As I draw a big blank with Mary, I'm having an inspirational week with Joshua. Little things, tidbits, that I read in the meeting minutes percolate in my head and sometimes boil over into revelations. For example, his marriage inquiry included Dublin, which means that he lived there at some point. Since they didn't have a schoolmaster in Moate, I was thinking he might have been sent to school there. This week, I had one of those head-on-the-pillow eureka moments: Joshua's emmigration request mentioned that he lived in some other area than Toorphelim (next to Moate). My eureka thought was that he didn't live on his father's farm; he lost his land! Which adds to the drive to come to America.

Joshua was a middle child, so inheritance may have gone to an older brother, John or Abraham. I've been wondering (and looking for) what happened to Joshua's brothers. Maybe, after his mother and John were disowned, the whole family moved to Dublin. But who lived on the family farm? Joshua's father left it in trust to the meeting, but if they gave it back to the family when one or more of the children came of age, they could have sold it.

I know that Joshua came back to live near Moate and married Mary Holmes. His little brother, Thomas, was at his wedding. Joshua had a family and survived the Great Frost. He must have been devastated when his daughter was disowned and brought disgrace to her parents. Without the family farm, there was nothing to keep him from wanting to emmigrate and start a new life.

Wednesday, May 19, 2010

Afternoon with a cousin

I spent a lovely Sunday afternoon with my 1st cousin-twice removed, Marjorie (on the ENGLISH side of my family). She has been interested in our family's genealogy since her 20s, and now she's in her 80s, so she has collected quite a bit of information! I did have a few new bits and pieces to share with her because I've built my research on the work of people who started before me, but she did most of the sharing.

She gave me a little book, a memoir that her late husband had written about his life. She plans to write one about herself. It's not "published," just a nice homemade book with a collage of pictures on the cover. What a great idea - everybody should do this! He lived 80+ years, starting out with horses and mules and was an airline pilot for many years. They've both led interesting lives.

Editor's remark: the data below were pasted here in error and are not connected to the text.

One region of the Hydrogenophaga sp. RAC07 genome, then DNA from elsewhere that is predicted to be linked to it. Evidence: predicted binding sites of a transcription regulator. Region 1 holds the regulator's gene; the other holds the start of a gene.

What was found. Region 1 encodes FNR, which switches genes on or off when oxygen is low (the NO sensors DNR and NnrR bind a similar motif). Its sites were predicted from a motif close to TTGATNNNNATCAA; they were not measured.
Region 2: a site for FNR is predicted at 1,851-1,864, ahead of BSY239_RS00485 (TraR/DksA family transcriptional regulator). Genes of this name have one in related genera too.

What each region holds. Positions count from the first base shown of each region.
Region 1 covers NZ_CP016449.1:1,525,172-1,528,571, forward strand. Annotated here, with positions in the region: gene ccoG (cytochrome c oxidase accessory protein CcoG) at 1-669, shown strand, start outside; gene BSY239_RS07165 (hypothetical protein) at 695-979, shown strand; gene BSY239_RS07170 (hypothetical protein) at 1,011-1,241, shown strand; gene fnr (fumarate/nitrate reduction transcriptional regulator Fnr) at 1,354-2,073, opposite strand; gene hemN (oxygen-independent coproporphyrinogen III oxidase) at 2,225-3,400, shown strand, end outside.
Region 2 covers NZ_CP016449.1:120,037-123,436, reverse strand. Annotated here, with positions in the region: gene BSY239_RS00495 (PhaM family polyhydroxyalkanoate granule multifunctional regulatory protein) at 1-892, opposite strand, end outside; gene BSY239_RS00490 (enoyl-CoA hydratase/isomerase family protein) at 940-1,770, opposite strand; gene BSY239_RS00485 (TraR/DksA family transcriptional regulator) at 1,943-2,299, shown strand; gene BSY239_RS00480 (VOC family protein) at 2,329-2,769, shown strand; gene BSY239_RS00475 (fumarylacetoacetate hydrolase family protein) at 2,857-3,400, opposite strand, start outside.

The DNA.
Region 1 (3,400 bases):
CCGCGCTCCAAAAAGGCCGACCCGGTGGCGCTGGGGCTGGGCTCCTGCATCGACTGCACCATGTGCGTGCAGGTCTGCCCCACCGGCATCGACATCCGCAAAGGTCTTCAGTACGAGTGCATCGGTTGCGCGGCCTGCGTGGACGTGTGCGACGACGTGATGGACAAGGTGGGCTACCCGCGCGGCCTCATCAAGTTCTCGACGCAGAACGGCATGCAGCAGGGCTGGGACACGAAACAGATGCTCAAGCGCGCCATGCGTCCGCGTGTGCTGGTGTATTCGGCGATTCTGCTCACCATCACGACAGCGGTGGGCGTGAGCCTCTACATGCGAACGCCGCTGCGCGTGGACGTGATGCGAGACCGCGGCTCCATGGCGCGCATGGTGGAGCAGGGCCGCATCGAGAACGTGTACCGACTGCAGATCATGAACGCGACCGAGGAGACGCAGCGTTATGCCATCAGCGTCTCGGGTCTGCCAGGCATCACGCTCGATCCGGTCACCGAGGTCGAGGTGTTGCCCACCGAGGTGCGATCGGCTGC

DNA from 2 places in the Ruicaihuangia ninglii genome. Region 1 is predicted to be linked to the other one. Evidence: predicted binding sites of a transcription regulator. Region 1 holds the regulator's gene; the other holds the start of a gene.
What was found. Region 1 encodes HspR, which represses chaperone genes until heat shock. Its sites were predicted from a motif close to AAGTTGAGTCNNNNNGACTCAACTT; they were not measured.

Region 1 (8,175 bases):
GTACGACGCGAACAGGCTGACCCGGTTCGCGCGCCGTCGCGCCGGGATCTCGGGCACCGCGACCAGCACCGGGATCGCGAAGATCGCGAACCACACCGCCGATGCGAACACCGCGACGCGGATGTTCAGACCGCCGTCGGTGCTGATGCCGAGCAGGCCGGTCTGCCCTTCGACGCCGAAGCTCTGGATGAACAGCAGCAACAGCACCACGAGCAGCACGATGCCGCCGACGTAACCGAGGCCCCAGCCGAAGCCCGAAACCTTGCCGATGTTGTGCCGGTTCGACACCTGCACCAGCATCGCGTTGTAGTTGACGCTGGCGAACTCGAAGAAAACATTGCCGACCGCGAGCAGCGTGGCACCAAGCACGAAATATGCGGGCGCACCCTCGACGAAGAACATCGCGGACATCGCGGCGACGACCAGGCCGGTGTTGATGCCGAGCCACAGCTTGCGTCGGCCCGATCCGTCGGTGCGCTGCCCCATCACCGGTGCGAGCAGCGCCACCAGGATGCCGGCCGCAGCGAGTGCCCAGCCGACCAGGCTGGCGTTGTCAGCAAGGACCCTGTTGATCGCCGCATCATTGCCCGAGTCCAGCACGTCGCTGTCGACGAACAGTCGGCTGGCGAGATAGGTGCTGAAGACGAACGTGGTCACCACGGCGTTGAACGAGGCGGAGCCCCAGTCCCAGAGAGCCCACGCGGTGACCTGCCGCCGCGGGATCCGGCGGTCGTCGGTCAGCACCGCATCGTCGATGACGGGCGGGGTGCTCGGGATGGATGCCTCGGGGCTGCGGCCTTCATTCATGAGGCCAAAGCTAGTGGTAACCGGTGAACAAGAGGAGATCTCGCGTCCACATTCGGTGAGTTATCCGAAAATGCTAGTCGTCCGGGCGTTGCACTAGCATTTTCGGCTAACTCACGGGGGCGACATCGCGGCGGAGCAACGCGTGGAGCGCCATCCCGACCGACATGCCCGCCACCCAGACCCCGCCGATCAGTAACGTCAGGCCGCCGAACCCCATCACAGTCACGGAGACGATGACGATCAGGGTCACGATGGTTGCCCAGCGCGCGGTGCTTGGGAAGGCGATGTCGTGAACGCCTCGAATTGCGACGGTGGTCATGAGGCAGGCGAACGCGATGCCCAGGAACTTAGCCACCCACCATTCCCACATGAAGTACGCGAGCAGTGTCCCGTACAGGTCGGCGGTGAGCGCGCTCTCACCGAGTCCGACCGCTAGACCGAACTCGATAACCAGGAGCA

She let me copy some newspaper articles and some family tree information that she had typed out years ago. She also loaned me a "Family Tree" book that her nephew's wife had made for a gift. It has another generation of the HOGGATT family that I haven't seen anywhere else, but I take that with a grain of salt because there are no sources in it and Marjorie thinks she got it "from the internet." But I'm excited to fill in all the gaps and dates for our mutual extended family, and maybe I can talk to this lady in the future about where she got that Hoggatt tidbit.

I hope I didn't tire her out. We went through papers and the hours flew by. Then she found a pile of old deeds and photos that we will look at "another day." What fun!

Sunday, May 16, 2010

GenFest 2010 wrap-up

GenFest 2010 was a fun, informative, long day. The High Point Library staff were, as usual, helpful and organized. I sat between ladies from the High Point Museum gift shop and the Greensboro Library, not far from the Randolph County Genealogical Society and Dr. Bruce Pruitt - a prolific indexer of N.C. and S.C. deeds and records.

I talked to some very interesting folks, from a helpful publisher (as in, the owner of a name I've seen on many books) to a lady who has "original DNA" from East Africa ("hmmm." What else can you say?). I heard about a family reunion in June that I might have to crash. Of course, I couldn't leave without a book, but I restrained myself and bought only one: My Folks Don't Want Me to Talk About Slavery, oral history from former slaves interviewed in the 1930s.